If you’ve caught any of our socials this weekend you’ll be aware that Groundswell Innovation sponsored Lancaster Jazz Festival this year.
What better celebration of innovation than a space designed to showcase and build creativity.
Leeds-based Ferg’s Imaginary Big Band headlined on Saturday night. An amazing event to be part of. And I mean part of, because the entire audience was along for the wild ride as the ‘listening’ section of the band. I say this having gorged on Edinburgh Festival this summer – these guys should have been headlining there too.
We picked a very good year to be kicking off our annual sponsorship of a Jazz Festival – the same weekend a jazz band wins the Mercury Music Prize. Ezra Collective are the first jazz act ever to receive the award.
But wasn’t it great to see a proportion of the praise going to Tomorrow’s Warriors as well as the Ezra Collective? This is the organisation, founded in 1991, that works to encourage the UK’s next generation of jazz musicians through initiatives such as the Young Artist Development Programme.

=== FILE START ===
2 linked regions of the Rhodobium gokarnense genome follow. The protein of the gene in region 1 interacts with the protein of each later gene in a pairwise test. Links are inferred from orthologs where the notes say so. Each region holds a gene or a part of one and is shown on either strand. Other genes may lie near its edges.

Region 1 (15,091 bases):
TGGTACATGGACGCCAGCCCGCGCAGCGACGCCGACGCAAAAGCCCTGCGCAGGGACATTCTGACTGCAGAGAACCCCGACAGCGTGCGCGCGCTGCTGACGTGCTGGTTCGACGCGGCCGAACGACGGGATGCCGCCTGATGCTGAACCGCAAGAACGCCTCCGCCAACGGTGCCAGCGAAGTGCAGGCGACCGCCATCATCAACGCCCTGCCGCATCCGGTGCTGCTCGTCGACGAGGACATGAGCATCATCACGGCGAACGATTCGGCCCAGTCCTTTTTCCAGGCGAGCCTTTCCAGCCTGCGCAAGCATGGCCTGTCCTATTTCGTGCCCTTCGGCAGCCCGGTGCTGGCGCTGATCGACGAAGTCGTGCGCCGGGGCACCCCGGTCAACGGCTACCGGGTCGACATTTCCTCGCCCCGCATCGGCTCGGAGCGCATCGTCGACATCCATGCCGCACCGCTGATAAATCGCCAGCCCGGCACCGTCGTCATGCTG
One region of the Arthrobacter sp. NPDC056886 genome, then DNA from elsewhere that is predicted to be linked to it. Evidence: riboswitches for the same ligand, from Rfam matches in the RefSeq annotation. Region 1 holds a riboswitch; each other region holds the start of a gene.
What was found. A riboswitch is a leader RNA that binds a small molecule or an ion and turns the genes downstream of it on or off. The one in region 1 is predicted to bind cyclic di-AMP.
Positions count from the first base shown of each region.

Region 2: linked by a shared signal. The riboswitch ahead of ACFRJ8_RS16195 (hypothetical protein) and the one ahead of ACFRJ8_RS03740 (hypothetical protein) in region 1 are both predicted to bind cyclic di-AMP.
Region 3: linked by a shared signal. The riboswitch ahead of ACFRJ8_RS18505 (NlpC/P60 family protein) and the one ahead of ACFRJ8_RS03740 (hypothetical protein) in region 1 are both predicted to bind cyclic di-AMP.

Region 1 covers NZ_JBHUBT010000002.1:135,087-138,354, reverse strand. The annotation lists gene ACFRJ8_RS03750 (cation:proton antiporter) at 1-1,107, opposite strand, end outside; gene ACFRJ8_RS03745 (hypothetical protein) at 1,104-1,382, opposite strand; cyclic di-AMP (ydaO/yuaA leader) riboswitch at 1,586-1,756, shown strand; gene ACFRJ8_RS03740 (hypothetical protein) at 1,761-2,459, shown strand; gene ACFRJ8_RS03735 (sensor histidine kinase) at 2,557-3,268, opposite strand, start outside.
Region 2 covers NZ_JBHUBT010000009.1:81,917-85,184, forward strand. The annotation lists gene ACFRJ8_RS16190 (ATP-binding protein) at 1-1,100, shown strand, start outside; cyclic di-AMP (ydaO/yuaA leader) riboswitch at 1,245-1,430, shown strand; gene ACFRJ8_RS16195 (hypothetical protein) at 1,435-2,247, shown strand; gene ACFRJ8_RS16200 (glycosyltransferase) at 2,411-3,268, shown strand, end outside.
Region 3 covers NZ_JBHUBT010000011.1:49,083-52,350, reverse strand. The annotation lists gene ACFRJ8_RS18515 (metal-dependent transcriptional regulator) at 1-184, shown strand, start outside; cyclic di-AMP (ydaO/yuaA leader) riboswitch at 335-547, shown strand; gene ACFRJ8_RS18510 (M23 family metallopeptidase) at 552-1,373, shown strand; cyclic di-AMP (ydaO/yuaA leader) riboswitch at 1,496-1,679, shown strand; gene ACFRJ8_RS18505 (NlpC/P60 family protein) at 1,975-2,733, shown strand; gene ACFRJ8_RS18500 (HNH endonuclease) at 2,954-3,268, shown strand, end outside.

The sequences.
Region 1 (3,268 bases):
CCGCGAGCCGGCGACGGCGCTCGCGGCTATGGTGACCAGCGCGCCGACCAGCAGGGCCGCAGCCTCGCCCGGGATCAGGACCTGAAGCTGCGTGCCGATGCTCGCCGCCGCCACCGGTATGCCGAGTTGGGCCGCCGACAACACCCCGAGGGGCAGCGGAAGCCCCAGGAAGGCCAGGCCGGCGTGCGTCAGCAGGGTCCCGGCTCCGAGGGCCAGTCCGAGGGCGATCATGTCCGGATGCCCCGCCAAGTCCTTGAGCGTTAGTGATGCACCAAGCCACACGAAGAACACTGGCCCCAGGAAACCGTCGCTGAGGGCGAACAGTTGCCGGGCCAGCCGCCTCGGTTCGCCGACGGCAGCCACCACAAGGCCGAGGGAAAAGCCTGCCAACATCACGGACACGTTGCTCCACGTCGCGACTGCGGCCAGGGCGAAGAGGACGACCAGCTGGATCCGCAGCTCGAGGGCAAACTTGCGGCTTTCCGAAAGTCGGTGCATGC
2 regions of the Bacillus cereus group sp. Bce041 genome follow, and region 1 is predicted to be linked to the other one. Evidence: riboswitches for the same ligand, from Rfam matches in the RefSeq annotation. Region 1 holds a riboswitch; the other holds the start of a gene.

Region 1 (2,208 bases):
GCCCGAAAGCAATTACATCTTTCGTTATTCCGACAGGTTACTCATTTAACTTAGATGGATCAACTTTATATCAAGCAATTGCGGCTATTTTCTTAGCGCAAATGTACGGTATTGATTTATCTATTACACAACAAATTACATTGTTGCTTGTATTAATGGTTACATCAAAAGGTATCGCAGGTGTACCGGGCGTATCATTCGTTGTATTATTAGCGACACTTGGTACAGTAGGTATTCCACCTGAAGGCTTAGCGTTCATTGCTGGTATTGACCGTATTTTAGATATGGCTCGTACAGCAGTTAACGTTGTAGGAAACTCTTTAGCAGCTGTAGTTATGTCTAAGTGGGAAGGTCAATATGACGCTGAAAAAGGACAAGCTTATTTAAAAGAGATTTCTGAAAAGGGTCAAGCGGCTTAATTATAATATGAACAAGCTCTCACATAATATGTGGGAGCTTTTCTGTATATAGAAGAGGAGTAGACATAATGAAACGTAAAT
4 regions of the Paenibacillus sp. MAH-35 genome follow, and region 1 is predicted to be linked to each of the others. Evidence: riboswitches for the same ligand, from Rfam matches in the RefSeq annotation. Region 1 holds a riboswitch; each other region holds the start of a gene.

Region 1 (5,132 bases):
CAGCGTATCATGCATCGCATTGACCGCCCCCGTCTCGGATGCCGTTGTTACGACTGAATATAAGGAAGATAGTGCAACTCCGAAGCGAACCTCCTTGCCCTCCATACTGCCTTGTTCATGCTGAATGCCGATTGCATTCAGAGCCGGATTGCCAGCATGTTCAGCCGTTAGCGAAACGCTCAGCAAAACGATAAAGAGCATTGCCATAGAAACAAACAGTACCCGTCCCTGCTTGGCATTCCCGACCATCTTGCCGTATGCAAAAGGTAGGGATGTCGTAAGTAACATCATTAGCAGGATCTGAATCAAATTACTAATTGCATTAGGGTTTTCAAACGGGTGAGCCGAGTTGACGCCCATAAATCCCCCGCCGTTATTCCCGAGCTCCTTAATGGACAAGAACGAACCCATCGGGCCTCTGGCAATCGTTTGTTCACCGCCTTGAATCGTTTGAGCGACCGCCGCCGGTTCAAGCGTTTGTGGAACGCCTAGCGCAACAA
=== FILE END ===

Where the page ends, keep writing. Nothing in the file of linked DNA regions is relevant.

TW might need to revise their yearly impact report, once they figure out how to quantify the generational ripple effects of such a major validation.
Lancashire doesn’t have a branch of Tomorrow’s Warriors, but it does have Lancaster Jazz Festival, which has its own particular talent for enabling connection, inspiration and collaboration among up and coming musical talent working across the North.
To give you an example, this year’s festival artist in residence has been mentoring musical duo 40,40A over the past few months. Performing ‘officially’ as part of the festival for the first time this year, 40,40A’s talented performers are about to study Music in Leeds, where they will be listening and gigging in the same places as more established collaborations like Ferg’s Imaginary Big Band.
The dividing line between education and industry is extremely permeable within Lancaster Jazz Festival’s community. One of Ferg’s bravura collective hails from Lancaster and another very junior audience member joined the band as an impromptu addition on the night. Interaction between professional musicians and the next generation of talent is continuous. I’m not sure I’ve seen this level of passionate and highly connected talent cultivation in any other industry. Feel free to correct me if I’m wrong.
The physical performance of Lancaster Jazz Festival is packed away for another year, but the buzz and the fostering of new musical endeavour carries on.